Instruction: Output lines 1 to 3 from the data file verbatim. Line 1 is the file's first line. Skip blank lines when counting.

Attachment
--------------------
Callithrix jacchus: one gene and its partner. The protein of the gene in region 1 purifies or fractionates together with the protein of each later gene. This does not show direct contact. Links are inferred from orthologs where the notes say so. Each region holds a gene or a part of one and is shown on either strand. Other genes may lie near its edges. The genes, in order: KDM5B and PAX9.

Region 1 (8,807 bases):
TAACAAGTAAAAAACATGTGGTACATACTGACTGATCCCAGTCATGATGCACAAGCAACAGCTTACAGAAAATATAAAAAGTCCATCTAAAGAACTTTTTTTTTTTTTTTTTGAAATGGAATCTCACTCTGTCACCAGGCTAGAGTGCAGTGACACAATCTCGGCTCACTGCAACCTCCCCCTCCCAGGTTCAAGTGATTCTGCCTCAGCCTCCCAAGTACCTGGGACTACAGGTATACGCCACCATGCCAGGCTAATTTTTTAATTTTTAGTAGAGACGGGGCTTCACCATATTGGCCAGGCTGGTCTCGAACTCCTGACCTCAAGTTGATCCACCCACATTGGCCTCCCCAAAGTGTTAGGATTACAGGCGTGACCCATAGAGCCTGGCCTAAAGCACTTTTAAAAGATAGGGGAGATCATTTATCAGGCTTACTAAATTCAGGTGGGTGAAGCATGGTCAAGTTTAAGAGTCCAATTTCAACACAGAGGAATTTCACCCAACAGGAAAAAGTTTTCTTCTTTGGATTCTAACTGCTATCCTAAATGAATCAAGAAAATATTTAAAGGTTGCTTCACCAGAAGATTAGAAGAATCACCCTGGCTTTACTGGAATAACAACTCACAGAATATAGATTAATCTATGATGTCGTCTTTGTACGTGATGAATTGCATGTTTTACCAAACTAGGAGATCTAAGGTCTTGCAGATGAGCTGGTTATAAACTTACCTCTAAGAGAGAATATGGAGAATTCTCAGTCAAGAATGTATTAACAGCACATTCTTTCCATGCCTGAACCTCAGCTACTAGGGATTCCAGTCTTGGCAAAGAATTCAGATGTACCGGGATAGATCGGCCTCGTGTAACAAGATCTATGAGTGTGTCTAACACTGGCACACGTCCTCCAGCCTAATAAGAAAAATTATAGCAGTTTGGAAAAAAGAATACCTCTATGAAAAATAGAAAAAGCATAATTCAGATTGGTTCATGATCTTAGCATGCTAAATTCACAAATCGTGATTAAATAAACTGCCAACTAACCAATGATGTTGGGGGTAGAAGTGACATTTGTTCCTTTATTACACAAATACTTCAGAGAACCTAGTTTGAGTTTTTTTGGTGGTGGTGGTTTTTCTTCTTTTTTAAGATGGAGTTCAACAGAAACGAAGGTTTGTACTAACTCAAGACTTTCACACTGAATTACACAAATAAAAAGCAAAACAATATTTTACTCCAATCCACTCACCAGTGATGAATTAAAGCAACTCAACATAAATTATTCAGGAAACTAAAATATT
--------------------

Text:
Callithrix jacchus: one gene and its partner. The protein of the gene in region 1 purifies or fractionates together with the protein of each later gene. This does not show direct contact. Links are inferred from orthologs where the notes say so. Each region holds a gene or a part of one and is shown on either strand. Other genes may lie near its edges. The genes, in order: KDM5B and PAX9.

Region 1 (8,807 bases):
TAACAAGTAAAAAACATGTGGTACATACTGACTGATCCCAGTCATGATGCACAAGCAACAGCTTACAGAAAATATAAAAAGTCCATCTAAAGAACTTTTTTTTTTTTTTTTTGAAATGGAATCTCACTCTGTCACCAGGCTAGAGTGCAGTGACACAATCTCGGCTCACTGCAACCTCCCCCTCCCAGGTTCAAGTGATTCTGCCTCAGCCTCCCAAGTACCTGGGACTACAGGTATACGCCACCATGCCAGGCTAATTTTTTAATTTTTAGTAGAGACGGGGCTTCACCATATTGGCCAGGCTGGTCTCGAACTCCTGACCTCAAGTTGATCCACCCACATTGGCCTCCCCAAAGTGTTAGGATTACAGGCGTGACCCATAGAGCCTGGCCTAAAGCACTTTTAAAAGATAGGGGAGATCATTTATCAGGCTTACTAAATTCAGGTGGGTGAAGCATGGTCAAGTTTAAGAGTCCAATTTCAACACAGAGGAATTTCACCCAACAGGAAAAAGTTTTCTTCTTTGGATTCTAACTGCTATCCTAAATGAATCAAGAAAATATTTAAAGGTTGCTTCACCAGAAGATTAGAAGAATCACCCTGGCTTTACTGGAATAACAACTCACAGAATATAGATTAATCTATGATGTCGTCTTTGTACGTGATGAATTGCATGTTTTACCAAACTAGGAGATCTAAGGTCTTGCAGATGAGCTGGTTATAAACTTACCTCTAAGAGAGAATATGGAGAATTCTCAGTCAAGAATGTATTAACAGCACATTCTTTCCATGCCTGAACCTCAGCTACTAGGGATTCCAGTCTTGGCAAAGAATTCAGATGTACCGGGATAGATCGGCCTCGTGTAACAAGATCTATGAGTGTGTCTAACACTGGCACACGTCCTCCAGCCTAATAAGAAAAATTATAGCAGTTTGGAAAAAAGAATACCTCTATGAAAAATAGAAAAAGCATAATTCAGATTGGTTCATGATCTTAGCATGCTAAATTCACAAATCGTGATTAAATAAACTGCCAACTAACCAATGATGTTGGGGGTAGAAGTGACATTTGTTCCTTTATTACACAAATACTTCAGAGAACCTAGTTTGAGTTTTTTTGGTGGTGGTGGTTTTTCTTCTTTTTTAAGATGGAGTTCAACAGAAACGAAGGTTTGTACTAACTCAAGACTTTCACACTGAATTACACAAATAAAAAGCAAAACAATATTTTACTCCAATCCACTCACCAGTGATGAATTAAAGCAACTCAACATAAATTATTCAGGAAACTAAAATATT